Readers Write

For the record, I'm no techno-utopian

Contrary to Dinesh D'Souza's assertion in his Oct. 30 opinion piece "No substitute for the real thing," I am not a utopian, "techno" or otherwise. Nor have I ever claimed that "cyber-communities are better than real communities because they allow us to choose our affiliations."

To the contrary, I argue in my book, "The Future and Its Enemies," and elsewhere that progress is a nonutopian, incremental, open-ended process of trial and error. Individuals use their creativity and imagination to search for ways to improve their lives and, in doing so, gradually change society.

Mr. D'Souza's move to San Diego from Washington (and to America from India) exemplifies that process.

My quarrel is with those who believe we would be better off in a static society where individuals were not free to create their own communities - physical as well as virtual.

The Internet is not a substitute for physical interaction with other people, but it is a powerful complement to it. As D'Souza and many others have noted, it allows us to work remotely. This furthers our personal communal ties, but at some cost to our workplace community - a decidedly non-utopian trade-off I and many other people are willing to make.

Virginia Postrel Dallas Editor at large, Reason magazine

Taking school tests to task

Regarding your Oct. 30 editorial "Testy over school tests": You missed the major point of the Rand corporation study. The primary point was not that the national test was better than the Texas test, but that, if children were actually learning more, they should have done better on a general test, not just on an exam for which they may have been specifically primed.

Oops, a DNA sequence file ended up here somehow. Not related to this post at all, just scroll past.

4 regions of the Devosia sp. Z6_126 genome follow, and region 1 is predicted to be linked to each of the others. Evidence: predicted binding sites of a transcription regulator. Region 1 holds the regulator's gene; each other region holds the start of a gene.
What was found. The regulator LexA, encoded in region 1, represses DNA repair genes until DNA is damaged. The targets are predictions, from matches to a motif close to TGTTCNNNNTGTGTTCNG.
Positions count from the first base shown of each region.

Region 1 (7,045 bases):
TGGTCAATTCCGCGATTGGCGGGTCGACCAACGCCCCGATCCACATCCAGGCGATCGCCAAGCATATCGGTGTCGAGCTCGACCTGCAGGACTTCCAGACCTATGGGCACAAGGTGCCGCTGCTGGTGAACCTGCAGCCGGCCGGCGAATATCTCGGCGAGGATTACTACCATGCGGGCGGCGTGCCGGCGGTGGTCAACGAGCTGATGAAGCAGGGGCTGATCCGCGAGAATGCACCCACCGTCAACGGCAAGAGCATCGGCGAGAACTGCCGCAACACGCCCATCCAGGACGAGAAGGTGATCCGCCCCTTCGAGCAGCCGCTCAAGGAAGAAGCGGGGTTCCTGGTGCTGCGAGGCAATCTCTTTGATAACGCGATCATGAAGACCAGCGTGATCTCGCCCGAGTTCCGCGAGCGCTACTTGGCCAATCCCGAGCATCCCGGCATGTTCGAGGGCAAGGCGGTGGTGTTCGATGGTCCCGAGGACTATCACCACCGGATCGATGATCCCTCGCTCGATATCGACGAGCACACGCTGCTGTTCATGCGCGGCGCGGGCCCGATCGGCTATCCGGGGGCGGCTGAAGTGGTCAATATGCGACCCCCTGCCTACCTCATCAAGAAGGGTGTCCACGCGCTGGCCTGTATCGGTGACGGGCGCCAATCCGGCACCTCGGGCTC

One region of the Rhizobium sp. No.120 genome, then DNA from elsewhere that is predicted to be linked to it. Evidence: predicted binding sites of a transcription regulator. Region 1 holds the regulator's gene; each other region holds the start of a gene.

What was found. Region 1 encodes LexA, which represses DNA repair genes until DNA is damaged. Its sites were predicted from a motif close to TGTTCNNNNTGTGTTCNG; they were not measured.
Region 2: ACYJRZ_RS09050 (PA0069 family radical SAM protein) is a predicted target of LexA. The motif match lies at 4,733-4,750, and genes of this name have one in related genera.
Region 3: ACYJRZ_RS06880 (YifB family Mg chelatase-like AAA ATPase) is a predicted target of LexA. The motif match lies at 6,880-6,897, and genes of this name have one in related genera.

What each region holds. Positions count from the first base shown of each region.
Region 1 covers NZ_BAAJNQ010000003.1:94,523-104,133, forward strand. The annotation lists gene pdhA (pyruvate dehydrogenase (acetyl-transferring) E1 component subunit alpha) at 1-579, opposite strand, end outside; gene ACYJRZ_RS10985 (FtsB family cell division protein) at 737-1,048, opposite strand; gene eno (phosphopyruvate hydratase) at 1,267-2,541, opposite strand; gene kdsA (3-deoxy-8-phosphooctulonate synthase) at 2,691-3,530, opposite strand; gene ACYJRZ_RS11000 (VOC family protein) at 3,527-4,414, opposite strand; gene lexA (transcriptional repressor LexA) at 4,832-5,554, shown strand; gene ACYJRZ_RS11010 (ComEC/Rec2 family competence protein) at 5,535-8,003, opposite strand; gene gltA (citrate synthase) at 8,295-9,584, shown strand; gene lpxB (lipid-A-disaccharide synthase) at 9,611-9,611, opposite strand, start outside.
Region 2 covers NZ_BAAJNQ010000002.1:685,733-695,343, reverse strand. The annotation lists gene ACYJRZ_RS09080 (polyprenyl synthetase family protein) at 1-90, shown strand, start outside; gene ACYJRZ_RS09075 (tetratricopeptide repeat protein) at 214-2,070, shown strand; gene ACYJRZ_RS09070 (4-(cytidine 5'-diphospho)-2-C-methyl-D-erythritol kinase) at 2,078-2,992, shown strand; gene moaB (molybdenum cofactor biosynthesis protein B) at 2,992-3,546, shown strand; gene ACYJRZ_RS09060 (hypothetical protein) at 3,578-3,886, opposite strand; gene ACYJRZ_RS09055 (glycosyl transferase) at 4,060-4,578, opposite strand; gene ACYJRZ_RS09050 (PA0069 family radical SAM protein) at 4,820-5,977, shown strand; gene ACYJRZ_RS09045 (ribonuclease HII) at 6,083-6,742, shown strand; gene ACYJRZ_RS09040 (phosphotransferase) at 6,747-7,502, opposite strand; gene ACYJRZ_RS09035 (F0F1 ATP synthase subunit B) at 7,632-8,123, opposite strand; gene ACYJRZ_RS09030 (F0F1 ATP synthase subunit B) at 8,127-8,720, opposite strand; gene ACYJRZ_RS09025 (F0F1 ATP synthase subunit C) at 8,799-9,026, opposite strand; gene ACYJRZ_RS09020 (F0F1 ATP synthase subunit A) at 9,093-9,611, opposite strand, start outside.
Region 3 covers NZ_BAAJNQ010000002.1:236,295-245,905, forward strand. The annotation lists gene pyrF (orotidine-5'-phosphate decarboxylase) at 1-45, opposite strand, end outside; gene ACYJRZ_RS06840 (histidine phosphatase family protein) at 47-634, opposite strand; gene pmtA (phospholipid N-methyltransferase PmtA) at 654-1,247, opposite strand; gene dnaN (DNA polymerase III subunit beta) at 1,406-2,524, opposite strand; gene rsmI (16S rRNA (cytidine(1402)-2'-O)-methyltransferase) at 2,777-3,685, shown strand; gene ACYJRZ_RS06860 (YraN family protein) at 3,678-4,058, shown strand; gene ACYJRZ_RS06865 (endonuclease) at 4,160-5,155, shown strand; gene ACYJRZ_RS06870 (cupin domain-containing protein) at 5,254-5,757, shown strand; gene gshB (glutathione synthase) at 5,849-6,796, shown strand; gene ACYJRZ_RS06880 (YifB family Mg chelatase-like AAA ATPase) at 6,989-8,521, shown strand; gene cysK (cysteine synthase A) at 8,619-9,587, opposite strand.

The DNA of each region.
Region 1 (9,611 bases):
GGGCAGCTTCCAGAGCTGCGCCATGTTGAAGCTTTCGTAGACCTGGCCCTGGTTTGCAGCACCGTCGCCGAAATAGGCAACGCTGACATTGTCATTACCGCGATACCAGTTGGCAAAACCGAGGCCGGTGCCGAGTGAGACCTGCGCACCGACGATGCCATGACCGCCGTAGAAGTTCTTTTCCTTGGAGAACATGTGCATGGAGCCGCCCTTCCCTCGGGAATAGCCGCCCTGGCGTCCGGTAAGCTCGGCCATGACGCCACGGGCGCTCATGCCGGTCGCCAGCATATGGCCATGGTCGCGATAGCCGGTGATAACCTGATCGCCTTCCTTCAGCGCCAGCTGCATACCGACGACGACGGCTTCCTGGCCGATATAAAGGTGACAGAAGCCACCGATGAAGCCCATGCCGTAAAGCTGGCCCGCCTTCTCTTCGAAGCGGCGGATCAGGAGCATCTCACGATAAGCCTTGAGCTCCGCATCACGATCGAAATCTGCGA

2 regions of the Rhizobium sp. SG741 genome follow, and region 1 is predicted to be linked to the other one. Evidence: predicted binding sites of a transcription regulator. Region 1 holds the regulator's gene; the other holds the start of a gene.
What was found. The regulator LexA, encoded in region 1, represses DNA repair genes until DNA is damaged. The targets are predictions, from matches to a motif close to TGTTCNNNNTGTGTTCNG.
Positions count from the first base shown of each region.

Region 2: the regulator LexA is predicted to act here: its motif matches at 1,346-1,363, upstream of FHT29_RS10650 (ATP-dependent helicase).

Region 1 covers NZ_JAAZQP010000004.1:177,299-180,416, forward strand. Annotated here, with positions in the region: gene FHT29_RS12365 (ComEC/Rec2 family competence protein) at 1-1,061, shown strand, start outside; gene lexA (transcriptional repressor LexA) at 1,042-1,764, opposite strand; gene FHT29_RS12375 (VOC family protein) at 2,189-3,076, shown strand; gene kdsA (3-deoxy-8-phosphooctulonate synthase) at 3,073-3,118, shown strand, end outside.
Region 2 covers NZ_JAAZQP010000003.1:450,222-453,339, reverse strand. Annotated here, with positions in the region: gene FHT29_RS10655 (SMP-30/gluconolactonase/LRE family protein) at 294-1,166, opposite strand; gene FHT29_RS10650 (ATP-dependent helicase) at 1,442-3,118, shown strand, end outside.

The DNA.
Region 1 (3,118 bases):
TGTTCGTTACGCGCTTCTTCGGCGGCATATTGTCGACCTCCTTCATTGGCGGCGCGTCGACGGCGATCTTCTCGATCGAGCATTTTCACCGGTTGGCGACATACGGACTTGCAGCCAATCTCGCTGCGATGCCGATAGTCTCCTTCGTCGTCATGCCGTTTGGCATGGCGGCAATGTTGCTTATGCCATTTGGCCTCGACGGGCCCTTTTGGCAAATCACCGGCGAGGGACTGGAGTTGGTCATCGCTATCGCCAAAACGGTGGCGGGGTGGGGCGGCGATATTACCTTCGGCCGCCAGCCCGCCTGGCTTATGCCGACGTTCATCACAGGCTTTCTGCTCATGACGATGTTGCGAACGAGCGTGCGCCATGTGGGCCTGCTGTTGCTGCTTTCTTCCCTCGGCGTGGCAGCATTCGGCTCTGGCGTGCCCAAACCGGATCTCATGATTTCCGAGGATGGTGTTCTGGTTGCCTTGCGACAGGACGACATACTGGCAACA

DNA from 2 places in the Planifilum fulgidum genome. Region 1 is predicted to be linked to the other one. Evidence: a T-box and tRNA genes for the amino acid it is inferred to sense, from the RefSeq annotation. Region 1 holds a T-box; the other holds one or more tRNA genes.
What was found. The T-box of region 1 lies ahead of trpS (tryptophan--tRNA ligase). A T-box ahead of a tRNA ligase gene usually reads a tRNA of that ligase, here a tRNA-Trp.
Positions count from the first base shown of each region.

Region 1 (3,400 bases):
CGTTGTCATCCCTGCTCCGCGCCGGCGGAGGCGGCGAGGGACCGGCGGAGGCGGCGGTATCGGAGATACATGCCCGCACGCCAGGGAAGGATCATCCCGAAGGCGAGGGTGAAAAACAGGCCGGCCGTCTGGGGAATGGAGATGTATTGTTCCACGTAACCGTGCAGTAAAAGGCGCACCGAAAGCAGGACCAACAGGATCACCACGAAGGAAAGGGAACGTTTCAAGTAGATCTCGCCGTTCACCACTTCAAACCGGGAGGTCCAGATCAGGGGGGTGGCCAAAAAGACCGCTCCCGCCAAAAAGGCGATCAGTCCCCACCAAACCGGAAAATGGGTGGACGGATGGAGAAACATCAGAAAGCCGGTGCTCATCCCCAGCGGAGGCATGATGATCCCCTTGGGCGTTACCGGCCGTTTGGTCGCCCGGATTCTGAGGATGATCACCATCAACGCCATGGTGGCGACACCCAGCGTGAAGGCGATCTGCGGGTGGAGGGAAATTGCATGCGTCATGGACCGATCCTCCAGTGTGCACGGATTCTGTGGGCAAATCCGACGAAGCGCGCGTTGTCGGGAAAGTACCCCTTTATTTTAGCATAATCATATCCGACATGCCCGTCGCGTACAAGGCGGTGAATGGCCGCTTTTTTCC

You also say, "The bad timing alone casts doubt on the study's integrity." The timing may cause one to look at the study particularly carefully and skeptically (as all scientific studies should be evaluated), but it does not cast doubt a priori on the results.

Bruce Herman Rockville, Md.

While I agree with the basic gist of your editorial on school tests, you manage to gloss over one very important point when you imply that the rise in Texas State test scores versus national test scores are due to "the fact that the state tests are based on school curriculum in Texas." When did the state tests become part of our schools' curriculum?

In fact, Texas school administrations feel such pressure to increase scoring on the state tests that they direct valuable classroom time from what should be a school's curriculum - reading, writing, and arithmetic - to how to narrow down a set of multiple choice answers on a test. These efforts often result in diminishing actual learning by students.

These consequences could even be called "dire," because the state test scores in Texas affect funding for these schools. Are tests good? As your editorial points out: Yes, but not at the risk of sacrificing a student's true education for learning how to take a test.

Mike Rocha Houston

First on the agenda for the next leader

I am totally appalled by the lack of proper attention given to the Middle East crisis by the candidates running for president in this country.

Despite of all the rhetoric said and claimed by the candidates, the very first issue facing the man in the White House will not be taxes, education, Medicare, or healthcare. It will be the Middle East crisis.

Reza Ghadimi Albuquerque, N.M.

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